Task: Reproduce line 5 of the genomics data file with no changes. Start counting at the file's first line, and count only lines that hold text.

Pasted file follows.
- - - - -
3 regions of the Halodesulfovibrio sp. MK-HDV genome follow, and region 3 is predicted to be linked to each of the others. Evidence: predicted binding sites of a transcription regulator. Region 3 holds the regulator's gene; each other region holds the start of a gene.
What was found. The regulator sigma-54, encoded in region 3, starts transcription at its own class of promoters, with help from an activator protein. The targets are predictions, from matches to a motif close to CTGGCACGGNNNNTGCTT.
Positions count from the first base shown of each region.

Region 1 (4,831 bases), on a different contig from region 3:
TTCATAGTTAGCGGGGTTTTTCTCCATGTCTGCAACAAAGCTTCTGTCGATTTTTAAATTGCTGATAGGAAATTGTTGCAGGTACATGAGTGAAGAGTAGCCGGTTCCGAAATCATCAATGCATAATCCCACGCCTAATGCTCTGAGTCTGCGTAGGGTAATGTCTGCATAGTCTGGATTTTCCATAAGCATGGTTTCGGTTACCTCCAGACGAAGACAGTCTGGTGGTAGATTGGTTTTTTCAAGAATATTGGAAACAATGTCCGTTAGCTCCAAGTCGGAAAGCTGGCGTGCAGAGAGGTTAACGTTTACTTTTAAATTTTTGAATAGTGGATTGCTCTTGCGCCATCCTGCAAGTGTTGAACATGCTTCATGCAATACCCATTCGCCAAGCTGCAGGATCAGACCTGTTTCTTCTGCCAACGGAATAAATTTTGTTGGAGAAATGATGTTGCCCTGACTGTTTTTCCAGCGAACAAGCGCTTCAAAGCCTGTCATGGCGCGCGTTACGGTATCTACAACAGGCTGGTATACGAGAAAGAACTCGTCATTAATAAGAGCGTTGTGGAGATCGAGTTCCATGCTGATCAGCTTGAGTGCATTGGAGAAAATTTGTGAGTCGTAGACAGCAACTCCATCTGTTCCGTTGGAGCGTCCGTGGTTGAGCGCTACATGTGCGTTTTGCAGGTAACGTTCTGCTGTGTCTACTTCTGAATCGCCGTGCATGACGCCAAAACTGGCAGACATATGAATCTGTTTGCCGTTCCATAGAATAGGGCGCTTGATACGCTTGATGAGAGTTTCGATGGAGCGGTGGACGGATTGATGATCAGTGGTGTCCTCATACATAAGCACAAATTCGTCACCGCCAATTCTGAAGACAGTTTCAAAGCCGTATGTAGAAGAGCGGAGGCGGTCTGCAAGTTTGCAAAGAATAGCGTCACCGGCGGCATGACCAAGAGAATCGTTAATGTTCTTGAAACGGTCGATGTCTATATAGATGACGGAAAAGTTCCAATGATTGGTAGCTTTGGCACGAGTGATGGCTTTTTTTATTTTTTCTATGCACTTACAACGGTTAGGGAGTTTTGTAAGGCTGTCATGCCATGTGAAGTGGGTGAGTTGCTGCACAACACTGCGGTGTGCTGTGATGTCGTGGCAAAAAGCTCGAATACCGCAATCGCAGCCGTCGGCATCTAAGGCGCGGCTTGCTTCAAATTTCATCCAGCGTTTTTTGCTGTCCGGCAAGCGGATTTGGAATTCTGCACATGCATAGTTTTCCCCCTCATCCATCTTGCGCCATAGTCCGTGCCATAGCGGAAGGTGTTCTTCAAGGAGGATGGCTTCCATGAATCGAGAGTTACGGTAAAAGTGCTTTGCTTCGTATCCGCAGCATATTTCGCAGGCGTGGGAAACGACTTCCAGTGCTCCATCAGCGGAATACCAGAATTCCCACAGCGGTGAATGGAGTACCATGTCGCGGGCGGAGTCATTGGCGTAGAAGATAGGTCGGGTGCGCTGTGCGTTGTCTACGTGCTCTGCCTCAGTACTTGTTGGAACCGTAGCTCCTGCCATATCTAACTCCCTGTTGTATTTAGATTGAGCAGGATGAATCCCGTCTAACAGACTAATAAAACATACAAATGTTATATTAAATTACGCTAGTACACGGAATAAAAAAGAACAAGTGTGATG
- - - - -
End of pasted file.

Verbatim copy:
TTCATAGTTAGCGGGGTTTTTCTCCATGTCTGCAACAAAGCTTCTGTCGATTTTTAAATTGCTGATAGGAAATTGTTGCAGGTACATGAGTGAAGAGTAGCCGGTTCCGAAATCATCAATGCATAATCCCACGCCTAATGCTCTGAGTCTGCGTAGGGTAATGTCTGCATAGTCTGGATTTTCCATAAGCATGGTTTCGGTTACCTCCAGACGAAGACAGTCTGGTGGTAGATTGGTTTTTTCAAGAATATTGGAAACAATGTCCGTTAGCTCCAAGTCGGAAAGCTGGCGTGCAGAGAGGTTAACGTTTACTTTTAAATTTTTGAATAGTGGATTGCTCTTGCGCCATCCTGCAAGTGTTGAACATGCTTCATGCAATACCCATTCGCCAAGCTGCAGGATCAGACCTGTTTCTTCTGCCAACGGAATAAATTTTGTTGGAGAAATGATGTTGCCCTGACTGTTTTTCCAGCGAACAAGCGCTTCAAAGCCTGTCATGGCGCGCGTTACGGTATCTACAACAGGCTGGTATACGAGAAAGAACTCGTCATTAATAAGAGCGTTGTGGAGATCGAGTTCCATGCTGATCAGCTTGAGTGCATTGGAGAAAATTTGTGAGTCGTAGACAGCAACTCCATCTGTTCCGTTGGAGCGTCCGTGGTTGAGCGCTACATGTGCGTTTTGCAGGTAACGTTCTGCTGTGTCTACTTCTGAATCGCCGTGCATGACGCCAAAACTGGCAGACATATGAATCTGTTTGCCGTTCCATAGAATAGGGCGCTTGATACGCTTGATGAGAGTTTCGATGGAGCGGTGGACGGATTGATGATCAGTGGTGTCCTCATACATAAGCACAAATTCGTCACCGCCAATTCTGAAGACAGTTTCAAAGCCGTATGTAGAAGAGCGGAGGCGGTCTGCAAGTTTGCAAAGAATAGCGTCACCGGCGGCATGACCAAGAGAATCGTTAATGTTCTTGAAACGGTCGATGTCTATATAGATGACGGAAAAGTTCCAATGATTGGTAGCTTTGGCACGAGTGATGGCTTTTTTTATTTTTTCTATGCACTTACAACGGTTAGGGAGTTTTGTAAGGCTGTCATGCCATGTGAAGTGGGTGAGTTGCTGCACAACACTGCGGTGTGCTGTGATGTCGTGGCAAAAAGCTCGAATACCGCAATCGCAGCCGTCGGCATCTAAGGCGCGGCTTGCTTCAAATTTCATCCAGCGTTTTTTGCTGTCCGGCAAGCGGATTTGGAATTCTGCACATGCATAGTTTTCCCCCTCATCCATCTTGCGCCATAGTCCGTGCCATAGCGGAAGGTGTTCTTCAAGGAGGATGGCTTCCATGAATCGAGAGTTACGGTAAAAGTGCTTTGCTTCGTATCCGCAGCATATTTCGCAGGCGTGGGAAACGACTTCCAGTGCTCCATCAGCGGAATACCAGAATTCCCACAGCGGTGAATGGAGTACCATGTCGCGGGCGGAGTCATTGGCGTAGAAGATAGGTCGGGTGCGCTGTGCGTTGTCTACGTGCTCTGCCTCAGTACTTGTTGGAACCGTAGCTCCTGCCATATCTAACTCCCTGTTGTATTTAGATTGAGCAGGATGAATCCCGTCTAACAGACTAATAAAACATACAAATGTTATATTAAATTACGCTAGTACACGGAATAAAAAAGAACAAGTGTGATG